It’s the Health Care, Stupid: As Our Health Goes, So Does Our Economic Recovery

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It’s the Health Care, Stupid: As Our Health Goes, So Does Our Economic Recovery


 “We cannot solve our problems with the same thinking we used when we created them.” — Albert Einstein

As we head into the final stages leading up to election day, expect the fight over whom and what is best for our economy to rage on. Debating how best to stimulate the economy has been anointed as the de facto topic of importance heading into our upcoming election, but let’s not forget that the health of Wall Street and Main Street is inextricably linked to the health of our citizens. As I have written here in the past, I am no economic expert, but I do work in the trenches every day in a profession that impacts our nation’s budget like no other. The fact that doctors like me seem to drive the spending of tax dollars more than other occupations like teachers, governors, and generals tells you right there that health care is the elephant in the room of any debate on our economic future.

Consider the numbers as we know them. In 2010, the U.S. spent $2.6 trillion on health care, or about 17.6 percent of our GDP. Government spending accounts for nearly half of this cost, and an estimated 75 percent of this spending goes toward treating chronic diseases like diabetes and heart disease. This means our government is spending nearly $1 trillion a year on chronic disease, and this will soon double based on future projections that have us spending an estimated $4.6 trillion on total health care costs by 2020. A recent analysis released by the Institute of Medicine estimates that in 2009 we wasted $750 billion in unnecessary health care spending. So if it is “stupid” to not place all of our focus on the economy heading into election day, then I think it is “dumb” to talk about economic recovery and health care as separate topics as opposed to presenting Americans an economic plan that includes better chronic disease management.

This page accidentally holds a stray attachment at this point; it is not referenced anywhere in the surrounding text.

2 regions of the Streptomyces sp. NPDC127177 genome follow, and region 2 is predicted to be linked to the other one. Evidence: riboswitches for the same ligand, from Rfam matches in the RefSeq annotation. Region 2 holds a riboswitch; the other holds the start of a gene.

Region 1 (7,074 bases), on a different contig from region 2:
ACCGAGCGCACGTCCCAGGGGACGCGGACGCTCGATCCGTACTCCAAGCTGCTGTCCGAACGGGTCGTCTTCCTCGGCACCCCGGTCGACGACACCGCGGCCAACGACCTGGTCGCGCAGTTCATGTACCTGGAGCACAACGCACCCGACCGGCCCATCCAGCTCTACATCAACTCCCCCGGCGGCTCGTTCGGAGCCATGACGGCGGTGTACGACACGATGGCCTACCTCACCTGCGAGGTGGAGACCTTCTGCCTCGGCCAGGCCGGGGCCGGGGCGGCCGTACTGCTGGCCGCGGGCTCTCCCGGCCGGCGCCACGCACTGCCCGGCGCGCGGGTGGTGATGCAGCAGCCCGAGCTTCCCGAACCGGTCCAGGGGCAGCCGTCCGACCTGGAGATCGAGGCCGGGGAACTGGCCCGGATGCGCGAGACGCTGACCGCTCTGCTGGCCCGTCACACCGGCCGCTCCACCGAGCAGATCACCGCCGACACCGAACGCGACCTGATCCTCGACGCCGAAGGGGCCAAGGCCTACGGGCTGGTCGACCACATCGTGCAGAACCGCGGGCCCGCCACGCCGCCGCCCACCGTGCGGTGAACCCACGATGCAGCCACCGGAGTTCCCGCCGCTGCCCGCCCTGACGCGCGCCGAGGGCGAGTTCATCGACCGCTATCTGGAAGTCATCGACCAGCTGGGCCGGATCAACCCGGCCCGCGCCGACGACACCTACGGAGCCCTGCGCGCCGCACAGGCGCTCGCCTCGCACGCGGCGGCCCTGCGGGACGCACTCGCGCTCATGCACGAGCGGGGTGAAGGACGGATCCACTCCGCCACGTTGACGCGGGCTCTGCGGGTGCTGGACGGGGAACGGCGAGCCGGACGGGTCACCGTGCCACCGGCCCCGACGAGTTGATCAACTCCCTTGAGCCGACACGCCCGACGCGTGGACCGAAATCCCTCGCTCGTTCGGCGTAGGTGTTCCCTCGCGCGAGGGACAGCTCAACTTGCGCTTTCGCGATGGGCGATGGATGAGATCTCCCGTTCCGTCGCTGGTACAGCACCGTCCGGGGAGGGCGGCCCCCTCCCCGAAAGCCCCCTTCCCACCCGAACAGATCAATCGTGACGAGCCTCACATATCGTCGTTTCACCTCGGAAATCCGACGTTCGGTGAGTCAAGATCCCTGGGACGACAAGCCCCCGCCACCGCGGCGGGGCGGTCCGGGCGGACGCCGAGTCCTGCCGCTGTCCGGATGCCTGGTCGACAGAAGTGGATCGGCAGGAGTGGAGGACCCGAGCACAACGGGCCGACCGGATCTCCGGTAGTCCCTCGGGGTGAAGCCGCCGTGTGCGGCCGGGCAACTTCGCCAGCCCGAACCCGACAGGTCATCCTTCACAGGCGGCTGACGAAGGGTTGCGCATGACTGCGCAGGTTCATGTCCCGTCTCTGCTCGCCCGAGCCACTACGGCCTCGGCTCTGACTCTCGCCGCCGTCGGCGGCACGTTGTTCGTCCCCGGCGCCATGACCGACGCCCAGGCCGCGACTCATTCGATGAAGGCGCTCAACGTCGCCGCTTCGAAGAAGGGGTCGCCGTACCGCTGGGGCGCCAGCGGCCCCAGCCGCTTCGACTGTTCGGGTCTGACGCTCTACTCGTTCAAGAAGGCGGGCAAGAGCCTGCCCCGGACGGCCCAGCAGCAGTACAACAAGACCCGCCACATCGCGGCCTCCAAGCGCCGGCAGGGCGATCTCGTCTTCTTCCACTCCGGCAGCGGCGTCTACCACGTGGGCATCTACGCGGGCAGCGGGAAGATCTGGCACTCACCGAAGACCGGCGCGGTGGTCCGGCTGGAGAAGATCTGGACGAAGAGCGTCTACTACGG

So how do we spend more wisely and gain better value for what we do buy? There is a basic inherent flaw within the economics of our health care system, including our beleaguered Medicare, which must first be fixed before any of this will get measurably better. The underlying problem is that you don’t pay us doctors, the underlying drivers of more than $1 trillion in government spending, for what you really want. What you should want from us is our expertise, guidance, and education to help you be as healthy as possible and stay that way. Unfortunately, until now this perspective has been a non-reimbursable afterthought. There simply is no incentive for doctors to spend quality time with their patients to create great health. If the costs of treating chronic disease are overwhelming our country’s piggy bank, then surely, along with job creation, this must be the most important subject in an election that wants to focus on the economy. (Note to politicians: Telling voters you want to save Medicare or, conversely, saying you want to privatize it is not an acceptable answer as it does not address the real problems. And remember, diseases don’t suddenly disappear just because you decide not to pay for them.)